When you are injured or ill and need treatment, you turn to a hospital and put your trust in the doctors and healthcare providers at that hospital. Normally, healthcare providers are diligent and provide top-notch care, however, occasionally a hospital fails to live up to the trust given to them by the patient. When this occurs, the Louisiana Medical Malpractice Act (“MMA”) protects the patient. Nonetheless, there are cases in which it is disputed whether or not the incident falls under the MMA – for example is the failure to clean surgical instruments an incident of malpractice? The Supreme Court of Louisiana recently decided such a case from the Parish of East Baton Rouge and upheld that the MMA is a wide umbrella that covers various types of claims.
On April 14, 2014, Richard Dupuy went to the Spine Hospital of Louisiana for a spine surgery. Following the operation, Dupuy developed a post-operative infection called osteomyelitis caused by mycobacterium fortuitum. Dupuy and his wife allege that he received this infection because the hospital failed to sterilize or clean surgical instruments properly and thoroughly. As a result, Dupuy and his wife sued the hospital for Richard Dupuy’s medical expenses, pain and suffering, mental anguish, loss of earnings capacity, disability, and loss of enjoyment of life. They also sued the hospital seeking damages for Mrs. Dupuy for she maintains a loss of society, support, and companionship.
The Hospital responded by filing an exception of prematurity (meaning the case had not evolved enough to need the court to step in) and asserting that the Dupuy’s have incorrectly gone about the situation. In support of this defense the hospital cites La. R.S. 40:1231.8 that states how Dupuy’s claims must first be presented to a medical review panel. Moreover, the hospital had the infectious disease specialist that treated Mr. Dupuy testify that she was unable to pinpoint specifically what caused the infection and she maintains there could have been many causes for the infection.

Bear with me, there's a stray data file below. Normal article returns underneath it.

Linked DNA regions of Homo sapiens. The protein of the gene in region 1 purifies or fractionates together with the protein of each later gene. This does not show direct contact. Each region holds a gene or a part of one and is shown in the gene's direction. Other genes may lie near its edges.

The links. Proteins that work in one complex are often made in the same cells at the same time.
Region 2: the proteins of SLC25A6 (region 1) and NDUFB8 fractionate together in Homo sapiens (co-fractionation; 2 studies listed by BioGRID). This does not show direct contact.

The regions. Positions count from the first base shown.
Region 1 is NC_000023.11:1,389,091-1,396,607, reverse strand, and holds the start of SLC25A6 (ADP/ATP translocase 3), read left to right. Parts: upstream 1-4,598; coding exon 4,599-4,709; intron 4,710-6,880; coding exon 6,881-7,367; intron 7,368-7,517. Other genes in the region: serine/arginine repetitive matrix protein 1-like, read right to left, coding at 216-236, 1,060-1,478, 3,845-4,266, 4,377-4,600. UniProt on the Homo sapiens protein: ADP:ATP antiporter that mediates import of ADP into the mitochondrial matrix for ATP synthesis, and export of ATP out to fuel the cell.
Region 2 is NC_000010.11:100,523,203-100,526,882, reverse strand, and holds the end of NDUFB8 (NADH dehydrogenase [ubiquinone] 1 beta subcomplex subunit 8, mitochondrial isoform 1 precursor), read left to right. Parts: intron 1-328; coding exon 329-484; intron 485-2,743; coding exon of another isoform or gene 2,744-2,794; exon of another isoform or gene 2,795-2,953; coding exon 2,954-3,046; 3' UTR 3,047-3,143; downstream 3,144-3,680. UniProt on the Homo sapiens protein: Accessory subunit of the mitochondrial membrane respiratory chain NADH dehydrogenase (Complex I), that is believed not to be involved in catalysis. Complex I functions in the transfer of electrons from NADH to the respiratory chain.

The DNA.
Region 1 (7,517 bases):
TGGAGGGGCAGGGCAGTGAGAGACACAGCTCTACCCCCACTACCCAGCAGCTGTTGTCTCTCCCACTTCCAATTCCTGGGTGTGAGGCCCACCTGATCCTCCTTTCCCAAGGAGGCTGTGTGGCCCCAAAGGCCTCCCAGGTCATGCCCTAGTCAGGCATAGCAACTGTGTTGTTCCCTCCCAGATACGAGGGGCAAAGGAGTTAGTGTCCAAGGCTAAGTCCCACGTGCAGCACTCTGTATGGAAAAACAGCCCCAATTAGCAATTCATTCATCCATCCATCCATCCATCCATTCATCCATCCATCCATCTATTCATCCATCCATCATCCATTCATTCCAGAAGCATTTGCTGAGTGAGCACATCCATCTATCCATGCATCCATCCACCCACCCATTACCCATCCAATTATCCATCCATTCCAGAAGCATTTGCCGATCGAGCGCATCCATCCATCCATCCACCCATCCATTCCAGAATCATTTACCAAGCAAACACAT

A hearing was held in a district court. The court granted the Hospital’s first exception of prematurity but did not grant the second. Later, the First Circuit Court of Appeal denied the Hospital’s writ. However, the writ was picked up by the Supreme Court of Louisiana. The Supreme Court established six factors to determine if this case was an incident of malpractice as defined by the MMA. See Coleman v. Deno, 813 So. 2d 303 (La. 2002). In this case, the court employed four of these factors.
1) Whether the particular wrong is “treatment related” or caused by a dereliction of professional skill. In this case, the court found the Hospital failed to properly sterilize the equipment used in the surgery. The court cited other cases such as Cashio v. Baton Rouge General Hospital, 378 So. 2d 182 (La. Ct. App. 1979) in which when applying the MMA have found infectious to be “treatment related.”
2) Whether the wrong requires expert medical evidence to determine whether the appropriate standard of care was breached. The court found that in this instance that medical testimony would definitely be needed as laid out in Blevins v. Hamilton Medical Center, Inc., 959 So. 2d 440 (La. 2007). For example, it is common sense that surgical instruments should be cleaned after each use, however medical testimony would be needed to explain exactly how this should be done.
3) Whether an incident occurred in the context of a physician-patient relationship or was within the scope of activities which a hospital is licensed to perform. The court found that the allegations found in this case did fall within the scope of activities the Hospital was expected to perform. This judgement was found in the Hospital Licensing Law. As aspect of this legislation required all Louisiana Hospital to adopt the statues presented in the law – with La. R.S. 40:2109(B)(2) setting standards for sanitary and sterilization procedures to avoid sources and transmissions of infections.
4) Whether the injury would have occurred if the patient had not sought treatment. The court found that Mr. Dupuy’s injury occurred during the treatment that he received at the hospital, moreover, this treatment was the sole reason of Mr. Dupuy’s visit to the hospital. Not just any visitor to the hospital could have been infected with mycobacterium fortuitum – the unsterilized equipment was vital to his injury.
Using those four factors, the Supreme Court of Louisiana found that the Hospital was guilty under the Louisiana Medical Malpractice Act by failing to sterilize surgical instruments.
Written by Berniard law Firm Blog Writer Lynsey Smith
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